First of all, studies of distant galaxies have been assuming that nebular emission accounts for just a few percent of the total emission in galaxies and it is, therefore, negligible, which is not the case for I Zw 18. Since starburst galaxies, like this one, are expected to be quite abundant in the early universe, astronomers may have been overestimating the stellar emission, which also implies an overestimation of stellar mass, since it is typically done assuming a given relation between mass and luminosity. In turn, the overestimation of protogalaxies’ mass, by comparison with the masses we observe in local galaxies, may change our interpretation of how the galaxies assembled their masses over the lifetime of the universe.
Furthermore, the nebular emission spectrum has a different shape from that of stellar emission and, therefore, it also presents a different variation with redshift (Fig 3). Thus, comparision of visual luminosity of galaxies at different redshifts, usually done resorting to k-correction factors, may be biased in an almost unpredictable way.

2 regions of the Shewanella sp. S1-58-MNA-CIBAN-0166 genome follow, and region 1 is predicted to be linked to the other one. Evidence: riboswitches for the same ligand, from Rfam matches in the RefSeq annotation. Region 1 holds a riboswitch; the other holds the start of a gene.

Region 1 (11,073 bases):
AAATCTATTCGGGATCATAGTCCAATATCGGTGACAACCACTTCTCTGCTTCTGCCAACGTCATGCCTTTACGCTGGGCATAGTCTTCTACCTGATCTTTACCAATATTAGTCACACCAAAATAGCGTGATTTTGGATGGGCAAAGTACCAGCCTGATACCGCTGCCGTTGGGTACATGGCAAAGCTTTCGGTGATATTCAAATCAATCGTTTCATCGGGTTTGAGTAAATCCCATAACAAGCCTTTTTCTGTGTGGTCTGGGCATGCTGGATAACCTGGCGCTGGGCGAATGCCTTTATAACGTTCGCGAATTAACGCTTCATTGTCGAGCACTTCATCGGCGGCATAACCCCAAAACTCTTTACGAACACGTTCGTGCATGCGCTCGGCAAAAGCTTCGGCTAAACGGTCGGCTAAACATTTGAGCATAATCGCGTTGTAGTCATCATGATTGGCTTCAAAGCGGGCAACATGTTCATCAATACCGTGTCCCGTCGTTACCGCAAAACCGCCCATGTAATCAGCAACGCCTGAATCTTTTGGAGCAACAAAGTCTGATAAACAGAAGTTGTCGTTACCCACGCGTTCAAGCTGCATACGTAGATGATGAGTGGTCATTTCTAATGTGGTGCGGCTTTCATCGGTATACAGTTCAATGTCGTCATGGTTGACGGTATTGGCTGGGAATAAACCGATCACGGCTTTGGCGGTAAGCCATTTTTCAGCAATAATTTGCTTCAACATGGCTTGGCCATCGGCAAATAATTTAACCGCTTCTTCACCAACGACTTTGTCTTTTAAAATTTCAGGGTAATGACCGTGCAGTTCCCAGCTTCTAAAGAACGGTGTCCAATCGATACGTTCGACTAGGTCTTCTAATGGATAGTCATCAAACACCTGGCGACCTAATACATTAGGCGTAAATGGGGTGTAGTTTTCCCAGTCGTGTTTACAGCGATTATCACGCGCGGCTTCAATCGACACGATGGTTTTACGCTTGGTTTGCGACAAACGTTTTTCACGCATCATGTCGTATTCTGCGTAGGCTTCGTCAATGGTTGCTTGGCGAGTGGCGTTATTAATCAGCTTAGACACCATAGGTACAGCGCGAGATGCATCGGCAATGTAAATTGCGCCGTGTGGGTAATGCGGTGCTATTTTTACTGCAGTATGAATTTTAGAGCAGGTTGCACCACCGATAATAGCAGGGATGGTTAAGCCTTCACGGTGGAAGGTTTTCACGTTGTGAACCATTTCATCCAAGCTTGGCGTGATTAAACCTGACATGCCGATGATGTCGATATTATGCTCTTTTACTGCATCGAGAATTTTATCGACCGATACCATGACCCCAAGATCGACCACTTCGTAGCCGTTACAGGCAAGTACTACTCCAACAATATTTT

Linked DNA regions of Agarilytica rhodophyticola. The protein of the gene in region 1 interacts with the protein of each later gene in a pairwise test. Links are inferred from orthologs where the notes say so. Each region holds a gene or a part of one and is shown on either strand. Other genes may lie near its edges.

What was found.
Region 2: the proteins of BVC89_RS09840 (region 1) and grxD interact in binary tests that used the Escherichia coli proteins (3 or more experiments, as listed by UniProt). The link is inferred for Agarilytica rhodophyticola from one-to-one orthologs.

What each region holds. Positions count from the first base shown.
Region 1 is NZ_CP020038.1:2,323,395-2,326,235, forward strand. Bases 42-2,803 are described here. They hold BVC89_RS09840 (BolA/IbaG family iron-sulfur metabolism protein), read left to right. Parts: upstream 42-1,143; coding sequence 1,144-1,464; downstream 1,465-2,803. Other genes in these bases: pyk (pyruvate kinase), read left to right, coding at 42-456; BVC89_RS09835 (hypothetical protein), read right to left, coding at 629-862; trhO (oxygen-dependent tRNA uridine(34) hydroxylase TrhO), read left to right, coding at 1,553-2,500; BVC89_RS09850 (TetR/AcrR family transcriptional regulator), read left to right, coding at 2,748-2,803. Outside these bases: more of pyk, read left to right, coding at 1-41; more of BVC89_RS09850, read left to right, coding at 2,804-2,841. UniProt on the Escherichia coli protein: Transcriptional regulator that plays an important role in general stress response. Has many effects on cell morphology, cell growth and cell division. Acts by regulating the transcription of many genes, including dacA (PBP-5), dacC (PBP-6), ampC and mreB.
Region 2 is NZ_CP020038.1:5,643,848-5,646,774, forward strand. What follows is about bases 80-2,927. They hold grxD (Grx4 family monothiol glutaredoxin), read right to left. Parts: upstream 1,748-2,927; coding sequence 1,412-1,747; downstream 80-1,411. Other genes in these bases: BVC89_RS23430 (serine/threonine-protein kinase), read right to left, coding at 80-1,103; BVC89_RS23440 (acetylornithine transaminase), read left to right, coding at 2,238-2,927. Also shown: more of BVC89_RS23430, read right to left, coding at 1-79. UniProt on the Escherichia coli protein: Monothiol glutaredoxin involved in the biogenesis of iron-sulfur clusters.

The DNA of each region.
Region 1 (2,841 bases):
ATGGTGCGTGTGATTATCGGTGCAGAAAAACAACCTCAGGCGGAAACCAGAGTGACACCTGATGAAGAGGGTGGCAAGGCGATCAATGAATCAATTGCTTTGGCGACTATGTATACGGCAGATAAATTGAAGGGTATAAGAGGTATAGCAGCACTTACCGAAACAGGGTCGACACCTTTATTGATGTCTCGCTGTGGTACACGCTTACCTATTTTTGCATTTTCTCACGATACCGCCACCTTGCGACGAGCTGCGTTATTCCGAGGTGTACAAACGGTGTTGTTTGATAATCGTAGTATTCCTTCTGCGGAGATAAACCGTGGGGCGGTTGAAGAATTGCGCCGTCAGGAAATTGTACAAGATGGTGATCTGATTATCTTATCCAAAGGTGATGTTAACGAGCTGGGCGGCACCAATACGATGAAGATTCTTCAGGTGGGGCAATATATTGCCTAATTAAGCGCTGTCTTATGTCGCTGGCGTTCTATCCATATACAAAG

The case of misclassification of galaxies may also lead to an incorrect view of the galaxies evolution. By classifying small diskless protogalaxies as either disk galaxies or massive elipticals, we may be placing more evolved galaxies closer to the Big Bang than they actually are.
Thus, when studying the evolution of galaxies and their mass assembly history, all these effects must be carefully taken into account, as shown by this work.
Another point of interest for I Zw 18 is that the new data also proves the fact that most of its stars are extremely young, with less than 1 Gyr. This, together with its very low metallicity, makes it an excellent, local laboratory for studying dwarf galaxy formation.
The CAUP researcher has contributed the essential part of the discussion and the data analysis and interpretation.